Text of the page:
Manitoba’s next premier pledged on Saturday to work closely with Métis citizens and leaders, and promised there will be Métis representation at the highest levels of the provincial government once the NDP are sworn in.
“This coming Wednesday, we are going to be sworn in to government and we are going to announce our new cabinet,” Premier-designate Wab Kinew said Saturday morning, while speaking at the Manitoba Métis Federation (MMF) Annual General Assembly (AGA) in Winnipeg.
“I want to reassure you and let you know that when we name our cabinet for this government, there will be Métis voices at the table.”
Kinew’s promise of Métis representation received a long and rousing round of applause from the hundreds in attendance at the AGA that was held at the Assiniboia Downs.
“When we talk about these important areas like health care and education and jobs there’s going to be Métis people at the MMF side of the table, but there is also going to be MMF representation at the provincial side of the table,” Kinew said.
Kinew claimed that he has watched as both Winnipeg’s municipal government and Canada’s federal government have in recent years worked with and cooperated with Métis citizens and leaders, and said the Métis will now have an opportunity to work more closely with the provincial government, after the NDP are sworn in on Wednesday.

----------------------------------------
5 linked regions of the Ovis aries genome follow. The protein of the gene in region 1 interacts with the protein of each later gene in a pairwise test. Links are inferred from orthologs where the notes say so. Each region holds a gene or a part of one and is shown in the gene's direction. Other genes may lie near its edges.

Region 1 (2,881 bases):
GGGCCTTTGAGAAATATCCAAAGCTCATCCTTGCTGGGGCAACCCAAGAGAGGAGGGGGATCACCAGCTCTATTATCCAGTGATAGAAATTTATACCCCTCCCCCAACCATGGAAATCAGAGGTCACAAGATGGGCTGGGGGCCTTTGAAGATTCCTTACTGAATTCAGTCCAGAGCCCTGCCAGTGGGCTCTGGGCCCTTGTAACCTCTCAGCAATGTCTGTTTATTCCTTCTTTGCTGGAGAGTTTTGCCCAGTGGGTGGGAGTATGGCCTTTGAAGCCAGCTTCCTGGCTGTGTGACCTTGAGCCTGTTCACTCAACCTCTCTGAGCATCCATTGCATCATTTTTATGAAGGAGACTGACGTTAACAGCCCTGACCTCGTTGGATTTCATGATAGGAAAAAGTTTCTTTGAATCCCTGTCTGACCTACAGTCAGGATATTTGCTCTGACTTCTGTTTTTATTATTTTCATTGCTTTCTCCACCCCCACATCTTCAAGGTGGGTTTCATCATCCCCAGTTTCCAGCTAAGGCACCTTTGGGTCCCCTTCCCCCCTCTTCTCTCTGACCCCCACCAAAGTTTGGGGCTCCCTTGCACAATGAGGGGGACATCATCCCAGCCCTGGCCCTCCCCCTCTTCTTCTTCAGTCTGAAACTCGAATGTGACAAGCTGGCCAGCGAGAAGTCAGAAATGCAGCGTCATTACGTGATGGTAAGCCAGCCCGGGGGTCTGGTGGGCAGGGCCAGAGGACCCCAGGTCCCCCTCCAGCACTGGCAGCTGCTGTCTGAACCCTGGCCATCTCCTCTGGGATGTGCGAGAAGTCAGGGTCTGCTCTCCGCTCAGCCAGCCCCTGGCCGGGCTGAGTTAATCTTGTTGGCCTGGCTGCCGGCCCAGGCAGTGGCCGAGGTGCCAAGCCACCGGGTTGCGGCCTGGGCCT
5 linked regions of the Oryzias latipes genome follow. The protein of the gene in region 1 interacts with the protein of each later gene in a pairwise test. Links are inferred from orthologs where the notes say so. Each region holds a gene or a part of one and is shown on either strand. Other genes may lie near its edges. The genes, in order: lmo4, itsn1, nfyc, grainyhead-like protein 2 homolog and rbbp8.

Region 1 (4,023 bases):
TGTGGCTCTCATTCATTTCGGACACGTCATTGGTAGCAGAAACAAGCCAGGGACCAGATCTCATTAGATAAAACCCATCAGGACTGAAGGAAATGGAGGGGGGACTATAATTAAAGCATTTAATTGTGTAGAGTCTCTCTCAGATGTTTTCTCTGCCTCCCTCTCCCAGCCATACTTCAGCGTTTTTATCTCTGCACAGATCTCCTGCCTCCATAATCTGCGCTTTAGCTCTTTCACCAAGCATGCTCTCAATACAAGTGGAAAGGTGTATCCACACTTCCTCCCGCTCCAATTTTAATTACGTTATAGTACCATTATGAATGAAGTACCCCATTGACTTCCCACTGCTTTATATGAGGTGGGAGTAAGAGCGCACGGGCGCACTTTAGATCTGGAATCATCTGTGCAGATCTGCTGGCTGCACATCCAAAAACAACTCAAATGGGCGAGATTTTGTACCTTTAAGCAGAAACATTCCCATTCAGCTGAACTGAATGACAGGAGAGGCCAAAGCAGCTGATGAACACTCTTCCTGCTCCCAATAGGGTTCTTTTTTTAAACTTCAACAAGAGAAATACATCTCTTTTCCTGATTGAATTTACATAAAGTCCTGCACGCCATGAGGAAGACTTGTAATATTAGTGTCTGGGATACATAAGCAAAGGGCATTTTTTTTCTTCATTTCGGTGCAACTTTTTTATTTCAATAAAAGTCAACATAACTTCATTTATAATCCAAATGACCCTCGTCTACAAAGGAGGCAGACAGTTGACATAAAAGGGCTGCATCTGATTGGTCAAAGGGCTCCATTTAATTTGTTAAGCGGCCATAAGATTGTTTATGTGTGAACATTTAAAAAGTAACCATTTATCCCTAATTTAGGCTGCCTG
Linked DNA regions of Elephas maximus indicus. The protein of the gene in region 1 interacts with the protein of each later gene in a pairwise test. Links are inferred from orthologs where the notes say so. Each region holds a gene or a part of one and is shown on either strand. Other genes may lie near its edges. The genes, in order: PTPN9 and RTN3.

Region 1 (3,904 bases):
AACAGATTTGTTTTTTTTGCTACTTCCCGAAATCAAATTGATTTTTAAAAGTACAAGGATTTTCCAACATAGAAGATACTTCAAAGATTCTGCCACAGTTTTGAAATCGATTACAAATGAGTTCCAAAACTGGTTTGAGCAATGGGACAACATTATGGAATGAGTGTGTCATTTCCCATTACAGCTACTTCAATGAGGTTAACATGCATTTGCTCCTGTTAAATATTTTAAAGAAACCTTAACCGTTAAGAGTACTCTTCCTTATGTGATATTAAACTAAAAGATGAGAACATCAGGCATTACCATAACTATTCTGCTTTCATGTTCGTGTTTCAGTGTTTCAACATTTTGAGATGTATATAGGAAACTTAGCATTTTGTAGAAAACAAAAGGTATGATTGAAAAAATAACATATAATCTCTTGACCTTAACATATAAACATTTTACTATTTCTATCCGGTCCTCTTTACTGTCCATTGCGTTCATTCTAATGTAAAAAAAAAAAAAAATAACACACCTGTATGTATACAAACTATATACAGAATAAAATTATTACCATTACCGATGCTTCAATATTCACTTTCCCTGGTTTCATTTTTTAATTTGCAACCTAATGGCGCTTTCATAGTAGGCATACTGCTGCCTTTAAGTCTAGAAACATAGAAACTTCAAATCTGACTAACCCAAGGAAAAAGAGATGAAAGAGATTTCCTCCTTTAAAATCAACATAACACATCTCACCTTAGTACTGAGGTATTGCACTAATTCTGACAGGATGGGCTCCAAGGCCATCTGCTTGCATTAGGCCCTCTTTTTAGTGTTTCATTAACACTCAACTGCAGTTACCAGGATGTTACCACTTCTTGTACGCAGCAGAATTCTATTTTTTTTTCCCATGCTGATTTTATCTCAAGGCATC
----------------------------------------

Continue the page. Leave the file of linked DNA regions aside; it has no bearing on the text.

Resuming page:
“I’m very proud that we have a civic government and a federal government working to do great things to make life better for the Métis people, and I am committing to you today that you will now have a provincial government that will step up and deliver on that same work,” Kinew said.
“I’m very optimistic for the things we can do together.”Kinew said on Saturday he was also pledging to Métis citizens and to all Manitobans that once he and the NDP government are sworn in, the party will work to do away with much of what he said is the “divisiveness” he sees in Manitoba, in politics and in society.
“Manitobans, Métis people included, they don’t want to be divided, we had too much of that during the pandemic, and over the last three years,” Kinew said.
“We want to come together, we want to build one province for all of us as Manitobans, and we are going to move into that new progressive direction.”
Kinew also pledged on Saturday that he plans to work with the MMF to see former Métis Leader Louis Riel, a man commonly referred to as the Father of Manitoba, officially recognized as Manitoba’s first ever premier, something MMF has been trying to get done for years.
MMF president David Chartrand, who gave his annual ‘State of the Nation’ address on Saturday, said the MMF is hoping to work closely with and support Kinew once he takes office, because Chartrand believes it won’t be long until the new premier starts to be heavily criticized by his opponents.
“Everyone is going to be waiting and watching, and one mistake and they will be pouncing , because that is typical of what happens to Indigenous people when they make a mistake,” Chartrand said.
“But I want to assure you that the MMF will have your back.”